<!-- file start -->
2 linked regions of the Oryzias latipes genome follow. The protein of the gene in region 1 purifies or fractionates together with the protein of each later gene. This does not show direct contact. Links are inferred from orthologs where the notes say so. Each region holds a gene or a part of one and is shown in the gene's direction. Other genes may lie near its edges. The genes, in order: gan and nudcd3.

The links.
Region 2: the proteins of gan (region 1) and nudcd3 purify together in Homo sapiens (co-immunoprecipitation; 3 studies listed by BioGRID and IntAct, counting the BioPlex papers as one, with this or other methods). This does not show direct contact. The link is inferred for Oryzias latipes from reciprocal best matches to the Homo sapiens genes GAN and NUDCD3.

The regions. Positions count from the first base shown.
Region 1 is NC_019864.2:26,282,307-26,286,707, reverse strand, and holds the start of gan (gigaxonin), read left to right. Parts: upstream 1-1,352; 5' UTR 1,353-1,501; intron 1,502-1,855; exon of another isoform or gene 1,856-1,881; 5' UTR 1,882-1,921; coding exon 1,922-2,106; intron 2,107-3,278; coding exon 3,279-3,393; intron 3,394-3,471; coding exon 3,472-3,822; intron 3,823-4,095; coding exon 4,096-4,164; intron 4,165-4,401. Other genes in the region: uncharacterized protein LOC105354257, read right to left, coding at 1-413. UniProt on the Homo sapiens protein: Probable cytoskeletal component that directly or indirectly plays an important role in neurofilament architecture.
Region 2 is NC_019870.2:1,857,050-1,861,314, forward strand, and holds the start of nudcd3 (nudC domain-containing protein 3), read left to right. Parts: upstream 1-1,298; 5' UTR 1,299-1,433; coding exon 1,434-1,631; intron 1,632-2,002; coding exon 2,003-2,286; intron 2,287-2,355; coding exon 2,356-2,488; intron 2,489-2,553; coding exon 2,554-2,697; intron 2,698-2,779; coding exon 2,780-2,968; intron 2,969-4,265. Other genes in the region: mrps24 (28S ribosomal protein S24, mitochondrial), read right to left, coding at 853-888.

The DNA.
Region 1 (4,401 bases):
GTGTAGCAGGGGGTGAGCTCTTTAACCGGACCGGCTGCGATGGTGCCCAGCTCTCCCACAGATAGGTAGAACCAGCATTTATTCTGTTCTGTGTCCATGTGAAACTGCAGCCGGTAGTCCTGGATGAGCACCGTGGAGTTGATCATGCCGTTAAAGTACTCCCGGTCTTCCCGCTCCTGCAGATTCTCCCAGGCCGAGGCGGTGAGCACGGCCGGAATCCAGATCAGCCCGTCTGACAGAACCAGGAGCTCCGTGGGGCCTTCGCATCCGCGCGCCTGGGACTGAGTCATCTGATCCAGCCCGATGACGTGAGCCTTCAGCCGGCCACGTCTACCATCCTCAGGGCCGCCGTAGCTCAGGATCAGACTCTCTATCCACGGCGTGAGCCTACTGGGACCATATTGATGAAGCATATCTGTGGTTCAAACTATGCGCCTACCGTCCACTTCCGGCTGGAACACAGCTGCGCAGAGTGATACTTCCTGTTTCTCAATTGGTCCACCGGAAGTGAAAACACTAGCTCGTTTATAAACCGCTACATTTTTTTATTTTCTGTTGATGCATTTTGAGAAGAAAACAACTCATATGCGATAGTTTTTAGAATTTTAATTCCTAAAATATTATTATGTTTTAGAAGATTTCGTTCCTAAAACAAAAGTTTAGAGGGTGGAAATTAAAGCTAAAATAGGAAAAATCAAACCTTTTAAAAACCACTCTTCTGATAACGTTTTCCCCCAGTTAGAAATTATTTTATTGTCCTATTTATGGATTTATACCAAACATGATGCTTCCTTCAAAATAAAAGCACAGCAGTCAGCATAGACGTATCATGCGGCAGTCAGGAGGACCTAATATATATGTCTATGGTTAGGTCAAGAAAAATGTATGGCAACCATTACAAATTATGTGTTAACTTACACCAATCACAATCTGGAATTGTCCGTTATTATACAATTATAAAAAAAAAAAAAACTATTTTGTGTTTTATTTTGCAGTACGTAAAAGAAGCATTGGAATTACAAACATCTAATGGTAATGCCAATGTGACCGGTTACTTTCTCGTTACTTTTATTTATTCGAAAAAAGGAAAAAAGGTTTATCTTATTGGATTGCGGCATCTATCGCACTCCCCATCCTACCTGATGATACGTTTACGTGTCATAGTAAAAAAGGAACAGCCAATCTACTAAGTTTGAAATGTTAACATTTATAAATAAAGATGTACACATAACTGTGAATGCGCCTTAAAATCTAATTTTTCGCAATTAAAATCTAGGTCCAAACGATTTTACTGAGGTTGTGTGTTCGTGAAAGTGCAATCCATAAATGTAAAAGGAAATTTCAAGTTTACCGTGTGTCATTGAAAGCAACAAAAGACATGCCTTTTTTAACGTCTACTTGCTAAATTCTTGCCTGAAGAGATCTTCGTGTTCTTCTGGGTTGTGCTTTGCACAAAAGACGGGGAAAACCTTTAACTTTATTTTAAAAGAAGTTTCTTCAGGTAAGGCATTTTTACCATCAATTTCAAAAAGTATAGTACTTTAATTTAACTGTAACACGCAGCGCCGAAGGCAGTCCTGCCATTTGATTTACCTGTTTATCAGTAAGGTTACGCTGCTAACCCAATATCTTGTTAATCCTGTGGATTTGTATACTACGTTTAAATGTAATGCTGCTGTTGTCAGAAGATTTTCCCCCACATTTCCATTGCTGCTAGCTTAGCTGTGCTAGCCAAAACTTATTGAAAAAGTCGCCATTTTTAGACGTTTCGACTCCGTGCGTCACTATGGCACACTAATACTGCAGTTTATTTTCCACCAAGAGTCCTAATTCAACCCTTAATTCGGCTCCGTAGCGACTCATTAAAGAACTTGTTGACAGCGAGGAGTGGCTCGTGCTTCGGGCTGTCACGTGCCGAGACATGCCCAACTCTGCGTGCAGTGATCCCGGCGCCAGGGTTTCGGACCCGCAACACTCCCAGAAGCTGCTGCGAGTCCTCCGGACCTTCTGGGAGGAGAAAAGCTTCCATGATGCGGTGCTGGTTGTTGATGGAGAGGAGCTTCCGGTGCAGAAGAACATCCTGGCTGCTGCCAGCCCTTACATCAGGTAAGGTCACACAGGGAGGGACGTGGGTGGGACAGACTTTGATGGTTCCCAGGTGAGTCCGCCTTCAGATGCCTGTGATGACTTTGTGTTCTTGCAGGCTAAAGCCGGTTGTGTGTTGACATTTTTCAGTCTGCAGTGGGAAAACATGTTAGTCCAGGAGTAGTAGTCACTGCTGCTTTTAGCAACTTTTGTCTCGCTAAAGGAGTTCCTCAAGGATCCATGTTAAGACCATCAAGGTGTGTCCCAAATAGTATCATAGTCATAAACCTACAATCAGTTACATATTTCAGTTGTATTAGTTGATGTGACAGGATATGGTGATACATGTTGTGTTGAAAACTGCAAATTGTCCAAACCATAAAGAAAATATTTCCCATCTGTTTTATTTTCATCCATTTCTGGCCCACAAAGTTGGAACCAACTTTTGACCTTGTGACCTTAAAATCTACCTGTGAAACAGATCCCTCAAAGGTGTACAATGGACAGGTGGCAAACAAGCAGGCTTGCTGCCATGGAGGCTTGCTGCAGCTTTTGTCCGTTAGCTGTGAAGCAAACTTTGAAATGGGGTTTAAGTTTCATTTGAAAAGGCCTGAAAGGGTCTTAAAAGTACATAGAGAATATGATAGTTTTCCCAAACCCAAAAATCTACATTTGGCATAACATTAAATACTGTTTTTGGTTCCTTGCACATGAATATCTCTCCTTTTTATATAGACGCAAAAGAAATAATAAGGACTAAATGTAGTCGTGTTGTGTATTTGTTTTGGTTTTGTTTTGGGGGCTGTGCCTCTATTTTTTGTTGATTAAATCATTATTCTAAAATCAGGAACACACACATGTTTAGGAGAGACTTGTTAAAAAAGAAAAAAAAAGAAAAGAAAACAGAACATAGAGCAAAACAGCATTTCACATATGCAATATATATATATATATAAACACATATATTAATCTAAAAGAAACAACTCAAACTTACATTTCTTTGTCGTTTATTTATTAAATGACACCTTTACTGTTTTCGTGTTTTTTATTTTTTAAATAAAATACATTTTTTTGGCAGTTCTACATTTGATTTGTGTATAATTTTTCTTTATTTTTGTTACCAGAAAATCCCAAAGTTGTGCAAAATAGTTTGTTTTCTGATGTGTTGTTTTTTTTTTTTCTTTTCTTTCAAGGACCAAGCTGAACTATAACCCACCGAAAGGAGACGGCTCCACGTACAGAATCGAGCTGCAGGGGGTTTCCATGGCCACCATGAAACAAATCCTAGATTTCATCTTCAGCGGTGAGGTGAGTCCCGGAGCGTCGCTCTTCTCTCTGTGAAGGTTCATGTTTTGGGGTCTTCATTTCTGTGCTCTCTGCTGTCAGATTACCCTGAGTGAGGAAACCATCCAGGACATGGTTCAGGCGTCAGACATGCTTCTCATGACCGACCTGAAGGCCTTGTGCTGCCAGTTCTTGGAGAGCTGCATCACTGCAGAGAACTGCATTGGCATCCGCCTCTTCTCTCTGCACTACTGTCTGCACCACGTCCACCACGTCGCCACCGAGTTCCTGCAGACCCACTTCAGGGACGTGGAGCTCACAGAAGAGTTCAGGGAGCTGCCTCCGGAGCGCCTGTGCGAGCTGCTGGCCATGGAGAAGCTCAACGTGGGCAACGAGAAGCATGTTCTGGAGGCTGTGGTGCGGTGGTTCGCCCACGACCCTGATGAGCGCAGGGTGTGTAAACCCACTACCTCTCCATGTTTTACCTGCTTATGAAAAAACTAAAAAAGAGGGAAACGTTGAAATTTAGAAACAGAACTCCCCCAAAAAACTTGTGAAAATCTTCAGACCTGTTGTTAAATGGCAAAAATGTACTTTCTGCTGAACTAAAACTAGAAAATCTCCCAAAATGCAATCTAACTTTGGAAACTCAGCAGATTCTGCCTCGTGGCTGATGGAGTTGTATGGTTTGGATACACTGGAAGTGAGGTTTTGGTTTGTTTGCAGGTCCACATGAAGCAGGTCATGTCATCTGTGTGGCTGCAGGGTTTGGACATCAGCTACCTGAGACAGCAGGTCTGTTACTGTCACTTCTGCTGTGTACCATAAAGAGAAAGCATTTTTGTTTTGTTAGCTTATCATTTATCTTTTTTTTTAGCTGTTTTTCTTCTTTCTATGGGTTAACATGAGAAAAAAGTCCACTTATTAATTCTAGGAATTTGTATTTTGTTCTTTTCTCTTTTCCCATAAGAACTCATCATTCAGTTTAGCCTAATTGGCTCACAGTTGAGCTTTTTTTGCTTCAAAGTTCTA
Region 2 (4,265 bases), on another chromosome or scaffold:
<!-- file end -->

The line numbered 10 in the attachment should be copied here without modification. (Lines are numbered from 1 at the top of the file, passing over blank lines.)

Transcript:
Region 2 (4,265 bases), on another chromosome or scaffold: